Gov. Newsom announces regional stay-at-home order based on hospital capacity, ICU bed levels

Gov. Gavin Newsom has announced a new limited stay-at-home order impacting counties with hospital capacities below certain thresholds, with emphasis on critical factors like beds and ICU space.

Here's more Regional Stay at Home order details:

To implement such an order, the governor and the state’s Department of Health have divided California into five separate geographic regions. Lockdowns will last a minimum of three weeks for areas meeting those grim COVID-19 statistics, the governor said in a media briefing Thursday.

For Southern California, which is one of the geographic regions, the regional stay at home order could come in the next few days. Newsom says ICU occupancy in Southern California-area hospitals is projected to jump 107 percent by Christmas without any intervention.

For regions that have ICU capacity lower than 15%, residents will be asked to stay in their homes unless conducting an essential function.

Once the stay-at-home order goes into effect the state will order the closure of hair salons and barber shops while limiting retail stores to 20-percent capacity and only allowing restaurants to offer take-out and delivery. Earlier this week, LA Mayor Eric Garcetti stressed staying at home - LA County has its own Safer at Home order that is in effect for the next three weeks or so. Also outdoor dining is banned in LA County amid the surge of coronavirus cases.

The order from Garcetti also bars gatherings of people outside of their own households with some exceptions, and requires arriving travelers from outside the state to fill out an online form, according to the CBS story. Retail businesses can remain open for in-person shopping but adhere to the curfew the county has set.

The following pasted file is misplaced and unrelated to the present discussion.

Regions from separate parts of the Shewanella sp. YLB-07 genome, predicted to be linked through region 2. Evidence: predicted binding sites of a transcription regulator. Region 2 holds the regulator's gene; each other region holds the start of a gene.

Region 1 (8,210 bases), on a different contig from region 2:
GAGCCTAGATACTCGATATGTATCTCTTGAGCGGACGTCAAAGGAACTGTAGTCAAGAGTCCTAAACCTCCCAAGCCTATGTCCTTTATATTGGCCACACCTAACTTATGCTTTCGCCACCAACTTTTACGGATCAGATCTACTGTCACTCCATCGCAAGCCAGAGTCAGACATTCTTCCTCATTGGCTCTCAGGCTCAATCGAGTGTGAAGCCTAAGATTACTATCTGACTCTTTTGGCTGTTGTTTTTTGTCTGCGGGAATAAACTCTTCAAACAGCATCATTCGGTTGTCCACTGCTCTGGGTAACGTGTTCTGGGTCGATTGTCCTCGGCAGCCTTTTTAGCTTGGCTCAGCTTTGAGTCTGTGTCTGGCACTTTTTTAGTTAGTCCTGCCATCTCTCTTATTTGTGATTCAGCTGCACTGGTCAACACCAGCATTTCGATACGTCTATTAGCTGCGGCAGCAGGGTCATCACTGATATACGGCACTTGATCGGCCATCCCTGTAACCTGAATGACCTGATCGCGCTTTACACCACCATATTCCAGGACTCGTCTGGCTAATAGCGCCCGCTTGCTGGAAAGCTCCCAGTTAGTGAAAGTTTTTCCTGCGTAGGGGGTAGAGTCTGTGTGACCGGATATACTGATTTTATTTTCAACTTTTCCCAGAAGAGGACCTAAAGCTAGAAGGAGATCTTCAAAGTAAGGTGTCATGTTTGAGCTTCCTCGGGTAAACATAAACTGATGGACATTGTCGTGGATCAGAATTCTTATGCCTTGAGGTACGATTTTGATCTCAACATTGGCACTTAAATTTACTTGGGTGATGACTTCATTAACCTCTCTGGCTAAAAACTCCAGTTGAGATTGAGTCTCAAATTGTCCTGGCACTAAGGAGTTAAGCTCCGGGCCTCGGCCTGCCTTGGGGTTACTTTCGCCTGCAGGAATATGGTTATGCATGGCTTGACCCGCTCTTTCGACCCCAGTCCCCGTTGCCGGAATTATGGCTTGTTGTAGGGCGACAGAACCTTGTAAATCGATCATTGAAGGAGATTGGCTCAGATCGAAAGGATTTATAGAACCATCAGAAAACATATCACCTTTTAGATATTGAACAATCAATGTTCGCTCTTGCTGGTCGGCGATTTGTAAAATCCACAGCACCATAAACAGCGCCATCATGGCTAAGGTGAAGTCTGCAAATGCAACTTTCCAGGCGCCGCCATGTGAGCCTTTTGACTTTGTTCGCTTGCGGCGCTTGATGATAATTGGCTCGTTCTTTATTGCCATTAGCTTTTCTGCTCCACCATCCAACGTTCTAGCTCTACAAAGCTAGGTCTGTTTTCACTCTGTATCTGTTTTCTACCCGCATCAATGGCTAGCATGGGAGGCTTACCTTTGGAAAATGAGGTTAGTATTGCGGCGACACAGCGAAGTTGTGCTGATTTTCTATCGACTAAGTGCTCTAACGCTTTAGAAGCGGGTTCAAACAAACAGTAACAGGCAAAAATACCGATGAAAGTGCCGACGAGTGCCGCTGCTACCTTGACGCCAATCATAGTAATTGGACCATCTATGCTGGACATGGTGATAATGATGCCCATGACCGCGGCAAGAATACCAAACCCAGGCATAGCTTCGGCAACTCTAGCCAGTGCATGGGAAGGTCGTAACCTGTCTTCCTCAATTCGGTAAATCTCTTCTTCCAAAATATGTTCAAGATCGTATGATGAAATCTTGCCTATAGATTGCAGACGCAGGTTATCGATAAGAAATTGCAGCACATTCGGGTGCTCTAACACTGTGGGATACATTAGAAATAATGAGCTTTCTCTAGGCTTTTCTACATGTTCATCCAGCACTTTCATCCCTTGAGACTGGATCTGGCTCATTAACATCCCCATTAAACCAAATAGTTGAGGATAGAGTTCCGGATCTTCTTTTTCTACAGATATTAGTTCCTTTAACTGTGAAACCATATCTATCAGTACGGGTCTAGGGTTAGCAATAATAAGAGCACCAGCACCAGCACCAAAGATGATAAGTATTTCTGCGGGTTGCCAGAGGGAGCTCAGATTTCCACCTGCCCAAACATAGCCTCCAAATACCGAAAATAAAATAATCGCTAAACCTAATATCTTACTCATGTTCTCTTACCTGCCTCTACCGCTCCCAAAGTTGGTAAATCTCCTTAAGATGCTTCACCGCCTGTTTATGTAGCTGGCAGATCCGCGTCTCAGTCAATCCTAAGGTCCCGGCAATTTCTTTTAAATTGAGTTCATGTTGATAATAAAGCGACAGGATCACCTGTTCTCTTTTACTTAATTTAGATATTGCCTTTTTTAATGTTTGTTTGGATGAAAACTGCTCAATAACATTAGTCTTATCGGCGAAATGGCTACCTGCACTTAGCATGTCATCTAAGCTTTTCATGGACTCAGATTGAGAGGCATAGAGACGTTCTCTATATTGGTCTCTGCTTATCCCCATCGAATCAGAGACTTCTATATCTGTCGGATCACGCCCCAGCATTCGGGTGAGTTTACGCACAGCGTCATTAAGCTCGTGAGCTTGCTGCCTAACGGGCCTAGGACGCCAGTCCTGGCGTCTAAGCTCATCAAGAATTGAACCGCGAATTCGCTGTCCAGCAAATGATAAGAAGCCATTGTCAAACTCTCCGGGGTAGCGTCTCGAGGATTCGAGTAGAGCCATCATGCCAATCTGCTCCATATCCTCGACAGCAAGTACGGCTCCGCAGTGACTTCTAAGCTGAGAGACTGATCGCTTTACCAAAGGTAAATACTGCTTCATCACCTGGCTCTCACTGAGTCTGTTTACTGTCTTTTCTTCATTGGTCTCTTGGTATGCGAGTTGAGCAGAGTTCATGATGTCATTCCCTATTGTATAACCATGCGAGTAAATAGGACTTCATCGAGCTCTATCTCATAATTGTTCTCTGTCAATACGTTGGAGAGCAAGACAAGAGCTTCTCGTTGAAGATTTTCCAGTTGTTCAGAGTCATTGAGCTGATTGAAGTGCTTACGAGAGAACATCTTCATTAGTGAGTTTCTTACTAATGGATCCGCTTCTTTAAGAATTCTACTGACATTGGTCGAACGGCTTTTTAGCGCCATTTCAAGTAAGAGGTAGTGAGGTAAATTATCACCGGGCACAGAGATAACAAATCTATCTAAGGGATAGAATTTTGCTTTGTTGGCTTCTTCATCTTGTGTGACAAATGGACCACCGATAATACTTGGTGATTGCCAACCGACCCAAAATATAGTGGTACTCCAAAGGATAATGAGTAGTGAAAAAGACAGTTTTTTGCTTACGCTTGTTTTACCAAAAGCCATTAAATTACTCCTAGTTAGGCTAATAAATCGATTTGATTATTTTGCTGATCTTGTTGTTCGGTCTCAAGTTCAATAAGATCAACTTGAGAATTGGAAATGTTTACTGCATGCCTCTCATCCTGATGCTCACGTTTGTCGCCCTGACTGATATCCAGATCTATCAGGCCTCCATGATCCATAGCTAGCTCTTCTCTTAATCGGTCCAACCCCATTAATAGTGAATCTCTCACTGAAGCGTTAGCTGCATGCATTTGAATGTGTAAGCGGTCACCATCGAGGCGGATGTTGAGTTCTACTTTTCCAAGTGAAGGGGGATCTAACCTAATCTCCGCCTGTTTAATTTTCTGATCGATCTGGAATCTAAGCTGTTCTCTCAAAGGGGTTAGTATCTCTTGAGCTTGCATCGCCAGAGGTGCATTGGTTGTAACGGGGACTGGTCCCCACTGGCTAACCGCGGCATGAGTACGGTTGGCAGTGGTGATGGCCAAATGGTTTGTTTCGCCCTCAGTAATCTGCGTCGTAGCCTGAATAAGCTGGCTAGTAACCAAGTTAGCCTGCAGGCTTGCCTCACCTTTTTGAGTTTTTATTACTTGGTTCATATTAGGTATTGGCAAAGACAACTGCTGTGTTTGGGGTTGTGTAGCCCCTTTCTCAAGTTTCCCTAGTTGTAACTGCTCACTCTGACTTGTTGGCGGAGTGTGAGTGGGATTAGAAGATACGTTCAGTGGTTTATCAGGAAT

"If we don't act now, our hospital system will be overwhelmed," Gov. Newsom said.

Other regions announced Thursday - Northern California, Greater Sacramento, San Joaquin Valley and Southern California - are expected to reach the 15% ICU marker in the next few days. The Bay Area is projected to meet the unfortunate criteria sometime in mid-to-late December.

Statewide, ICU admissions have increased 67% over the last two weeks.

The limited order goes into effect over the next 48 hours.

Under the guidelines, essential businesses remain open.

Restaurants will be limited to take-out and delivery.

The new order comes as projections show dire consequences without action, including a total shortage ICU bed capacity by Christmas Eve. The California Department of Public Health reported a single-day record 20,000 new coronavirus cases Wednesday.

On Monday, Gov. Newsom teased ahead to Thursday’s announcement: "This is an incredibly important week in the history of this pandemic for this nation, not just this state, and I can assure you that we will be coming out with some additional information, some additional recommendations in the very, very near future."

Fifty-two of California’s 58 counties are listed in the state’s purple reopening tier, meaning those residents are also under a limited overnight curfew order.

Some areas, like Los Angeles County, have already moved forward with stricter guidelines. Other county health departments have reportedly held off knowing Thursday’s announcement was coming.

As with other statewide orders, local sheriffs can decide to enforce the rules. Many law enforcement officials, like Sacramento County's sheriff who later tested positive for COVID-19, announced they would not be enforcing the governor’s latest limited curfew order when it was revealed last month.